If you're thinking about selling your business, there are a number of steps that you can take now- prior to negotiating with a buyer - that will make the sale process easier and, possibly, make your business more marketable as well.

I want to share with you a few of those steps:

Number One: Identify Your Key Employees.

Are there employees that are vital - or very important - to the day-to-day operation of your business? Are there employees that would be difficult to replace and whose absence would render the business less valuable?

If so, you should explore the possibility of providing those employees additional incentives beyond their normal compensation to remain with the business through a sale. This could include bonuses or equity or non-equity equivalents.

Employees do not typically like uncertainty, and a pending sale often causes important employees to jump ship, leaving the business reeling at the exact time it should appear most buttoned up. The Buyer will be looking for some comfort that employees will remain with the business also.

Number Two: Solidify Your Ownership of Intellectual Property.

It may come as a surprise to business owners that individuals involved in the development and creation of the business's software, processes and creative output could claim an ownership right over those assets.

Also, work done on the business's behalf may have ambiguous ownership depending on the agreements the business entered into with its service providers and independent contractors.

Best practice calls for the business to review all relevant agreements and receive assignments or transfers of any and all intellectual property rights associated with the business when the ownership of those rights may be in question.

The buyer in the sale of a business will be very interested in your ability to evidence ownership of your intangible assets.

Seller's Beware: Getting these assignments on short notice with a sale pending may be impossible or expensive – and could even require incentive payments.

Number Three: Examine Your Contracts.

Begin reviewing and listing each of the contracts that the business is a party to. Pay attention to the term of the agreements and whether or not they are still in effect, if notice of renewal is upcoming or required, or if any party is in default.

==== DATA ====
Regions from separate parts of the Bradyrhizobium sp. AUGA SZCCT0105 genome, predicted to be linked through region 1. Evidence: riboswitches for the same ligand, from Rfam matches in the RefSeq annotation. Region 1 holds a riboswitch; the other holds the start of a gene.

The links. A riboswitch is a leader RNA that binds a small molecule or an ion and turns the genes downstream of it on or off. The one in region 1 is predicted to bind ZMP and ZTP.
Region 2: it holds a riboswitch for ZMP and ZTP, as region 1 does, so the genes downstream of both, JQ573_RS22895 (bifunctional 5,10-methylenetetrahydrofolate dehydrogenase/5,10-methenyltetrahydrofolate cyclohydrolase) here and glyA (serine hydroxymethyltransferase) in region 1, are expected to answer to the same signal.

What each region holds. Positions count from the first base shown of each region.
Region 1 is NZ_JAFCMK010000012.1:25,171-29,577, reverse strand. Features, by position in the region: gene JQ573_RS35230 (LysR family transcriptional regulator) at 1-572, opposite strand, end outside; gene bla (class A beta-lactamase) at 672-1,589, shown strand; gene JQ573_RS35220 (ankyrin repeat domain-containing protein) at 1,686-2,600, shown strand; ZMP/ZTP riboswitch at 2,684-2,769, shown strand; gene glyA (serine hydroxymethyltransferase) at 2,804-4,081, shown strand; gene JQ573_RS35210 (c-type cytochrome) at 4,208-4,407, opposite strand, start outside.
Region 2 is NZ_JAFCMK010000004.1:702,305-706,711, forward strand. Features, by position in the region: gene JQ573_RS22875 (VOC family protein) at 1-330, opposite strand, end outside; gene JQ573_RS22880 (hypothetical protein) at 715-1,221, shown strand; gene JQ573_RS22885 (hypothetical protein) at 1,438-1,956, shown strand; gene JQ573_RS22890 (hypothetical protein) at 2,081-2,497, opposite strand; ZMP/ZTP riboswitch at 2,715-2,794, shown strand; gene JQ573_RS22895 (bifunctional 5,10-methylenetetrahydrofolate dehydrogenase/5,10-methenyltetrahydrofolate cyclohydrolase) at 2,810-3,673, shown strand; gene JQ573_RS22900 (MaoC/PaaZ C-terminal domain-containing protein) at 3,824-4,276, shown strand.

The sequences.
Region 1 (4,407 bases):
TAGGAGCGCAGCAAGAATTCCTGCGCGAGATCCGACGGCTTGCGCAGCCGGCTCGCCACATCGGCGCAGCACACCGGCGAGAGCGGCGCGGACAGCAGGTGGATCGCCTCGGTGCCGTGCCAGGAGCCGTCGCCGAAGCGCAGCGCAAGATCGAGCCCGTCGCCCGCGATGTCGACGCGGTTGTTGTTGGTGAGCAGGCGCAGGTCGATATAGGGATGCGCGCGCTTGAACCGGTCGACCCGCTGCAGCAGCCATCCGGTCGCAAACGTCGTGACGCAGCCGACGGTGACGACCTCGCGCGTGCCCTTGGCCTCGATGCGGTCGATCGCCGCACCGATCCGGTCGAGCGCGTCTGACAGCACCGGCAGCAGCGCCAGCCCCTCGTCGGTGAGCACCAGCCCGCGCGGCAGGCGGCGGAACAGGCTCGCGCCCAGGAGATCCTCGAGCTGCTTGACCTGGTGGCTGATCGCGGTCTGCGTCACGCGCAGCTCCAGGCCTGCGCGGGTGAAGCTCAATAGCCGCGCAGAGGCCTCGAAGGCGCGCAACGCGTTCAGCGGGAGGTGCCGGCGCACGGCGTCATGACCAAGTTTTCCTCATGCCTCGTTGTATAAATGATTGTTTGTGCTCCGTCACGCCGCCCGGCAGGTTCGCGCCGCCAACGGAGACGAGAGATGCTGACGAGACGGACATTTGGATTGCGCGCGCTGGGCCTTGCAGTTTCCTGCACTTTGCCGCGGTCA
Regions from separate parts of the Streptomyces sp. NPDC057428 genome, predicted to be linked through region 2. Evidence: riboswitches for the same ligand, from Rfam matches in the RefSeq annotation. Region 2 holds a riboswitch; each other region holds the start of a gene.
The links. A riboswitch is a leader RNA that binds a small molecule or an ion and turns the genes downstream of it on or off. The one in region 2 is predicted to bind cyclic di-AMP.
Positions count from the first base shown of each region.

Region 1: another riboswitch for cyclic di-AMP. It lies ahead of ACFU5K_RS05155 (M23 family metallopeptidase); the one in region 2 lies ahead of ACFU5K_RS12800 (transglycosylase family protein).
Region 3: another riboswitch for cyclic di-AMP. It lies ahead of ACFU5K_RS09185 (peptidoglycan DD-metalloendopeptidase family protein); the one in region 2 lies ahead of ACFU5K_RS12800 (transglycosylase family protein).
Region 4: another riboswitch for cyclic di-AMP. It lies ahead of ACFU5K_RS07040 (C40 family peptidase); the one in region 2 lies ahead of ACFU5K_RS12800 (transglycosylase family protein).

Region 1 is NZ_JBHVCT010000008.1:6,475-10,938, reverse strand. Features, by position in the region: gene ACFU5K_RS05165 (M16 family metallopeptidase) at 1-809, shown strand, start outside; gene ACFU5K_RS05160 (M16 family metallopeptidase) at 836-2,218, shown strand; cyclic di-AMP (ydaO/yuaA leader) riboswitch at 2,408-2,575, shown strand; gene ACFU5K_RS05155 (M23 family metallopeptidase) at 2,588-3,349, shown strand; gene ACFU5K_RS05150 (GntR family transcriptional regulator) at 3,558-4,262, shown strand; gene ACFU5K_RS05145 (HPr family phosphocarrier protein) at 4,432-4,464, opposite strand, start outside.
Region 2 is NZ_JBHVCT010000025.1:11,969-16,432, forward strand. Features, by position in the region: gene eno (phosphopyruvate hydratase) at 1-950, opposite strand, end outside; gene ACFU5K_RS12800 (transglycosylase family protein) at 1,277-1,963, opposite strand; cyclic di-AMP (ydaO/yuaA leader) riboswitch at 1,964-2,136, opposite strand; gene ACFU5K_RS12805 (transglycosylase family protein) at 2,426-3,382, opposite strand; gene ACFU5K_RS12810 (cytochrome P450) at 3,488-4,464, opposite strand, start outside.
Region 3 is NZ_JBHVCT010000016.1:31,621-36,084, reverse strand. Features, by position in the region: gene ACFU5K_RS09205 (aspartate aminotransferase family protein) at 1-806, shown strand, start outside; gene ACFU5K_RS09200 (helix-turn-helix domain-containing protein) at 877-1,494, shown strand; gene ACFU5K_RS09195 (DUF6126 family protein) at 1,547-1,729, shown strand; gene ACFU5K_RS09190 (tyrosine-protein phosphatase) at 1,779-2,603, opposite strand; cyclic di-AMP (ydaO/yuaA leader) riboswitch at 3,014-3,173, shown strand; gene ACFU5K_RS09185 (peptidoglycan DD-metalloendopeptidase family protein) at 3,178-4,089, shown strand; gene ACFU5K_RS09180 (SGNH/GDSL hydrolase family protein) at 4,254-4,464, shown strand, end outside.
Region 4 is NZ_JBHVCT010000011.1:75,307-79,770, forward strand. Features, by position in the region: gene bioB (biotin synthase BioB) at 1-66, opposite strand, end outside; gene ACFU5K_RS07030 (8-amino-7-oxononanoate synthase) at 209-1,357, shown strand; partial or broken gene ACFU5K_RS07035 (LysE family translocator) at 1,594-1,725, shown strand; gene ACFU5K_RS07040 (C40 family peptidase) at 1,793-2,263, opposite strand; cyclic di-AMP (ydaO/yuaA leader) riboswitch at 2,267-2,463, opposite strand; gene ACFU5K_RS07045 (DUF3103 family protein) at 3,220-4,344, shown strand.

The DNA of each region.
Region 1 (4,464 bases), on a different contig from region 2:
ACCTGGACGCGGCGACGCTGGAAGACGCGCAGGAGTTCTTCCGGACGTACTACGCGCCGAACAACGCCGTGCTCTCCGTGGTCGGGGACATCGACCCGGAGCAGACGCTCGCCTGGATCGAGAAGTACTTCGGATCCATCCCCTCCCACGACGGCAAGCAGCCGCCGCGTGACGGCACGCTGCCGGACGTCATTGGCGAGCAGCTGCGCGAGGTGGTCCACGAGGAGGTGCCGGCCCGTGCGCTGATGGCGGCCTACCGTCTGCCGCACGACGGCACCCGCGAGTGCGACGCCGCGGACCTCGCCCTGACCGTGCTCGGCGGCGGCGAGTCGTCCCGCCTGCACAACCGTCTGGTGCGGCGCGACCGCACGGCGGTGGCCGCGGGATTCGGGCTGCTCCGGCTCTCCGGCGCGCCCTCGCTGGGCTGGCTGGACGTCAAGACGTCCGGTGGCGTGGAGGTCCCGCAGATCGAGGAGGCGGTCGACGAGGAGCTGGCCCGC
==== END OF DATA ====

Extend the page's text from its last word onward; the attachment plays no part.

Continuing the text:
Also, identify those contracts that are absolutely essential to the operation of the business, such as an exclusive licensing agreement.

Can those key contracts be assigned to a new purchaser without the consent of the other party?

Is it likely that the other party will want to build a relationship with the buyer prior to consenting to an assignment?

With the advice of counsel, raising the possibility of an assignment with the other contract party may provide some peace of mind -- or at the very least let you know in advance what will be needed during the sale process.

Number Four: Ensure the Books and Records are Complete and Match Ownership.

Transfers and assignments of a person's ownership in a company can get misplaced, lost or damaged - and the transfers may not have been properly drafted or recorded in an ownership ledger.

On more than one occasion, with the sale of a business pending, I've seen business records that contradict an owner's own belief in how his or her company is owned. It is important that the business records accurately reflect the intended and true ownership of the company. Getting this buttoned up prior to presenting the business to buyers will help make the business appear more professional and create less headache during the sale process.

Today, I've shared only a few steps that could be helpful to take prior to selling a business. Other steps may still be necessary.

For a few more tips, please see my next video on this subject. Also, more information is available on my blog at www.bfvlaw.com.

As always, please let me know if I can help.

The content of this article is intended to provide a general guide to the subject matter. Specialist advice should be sought about your specific circumstances.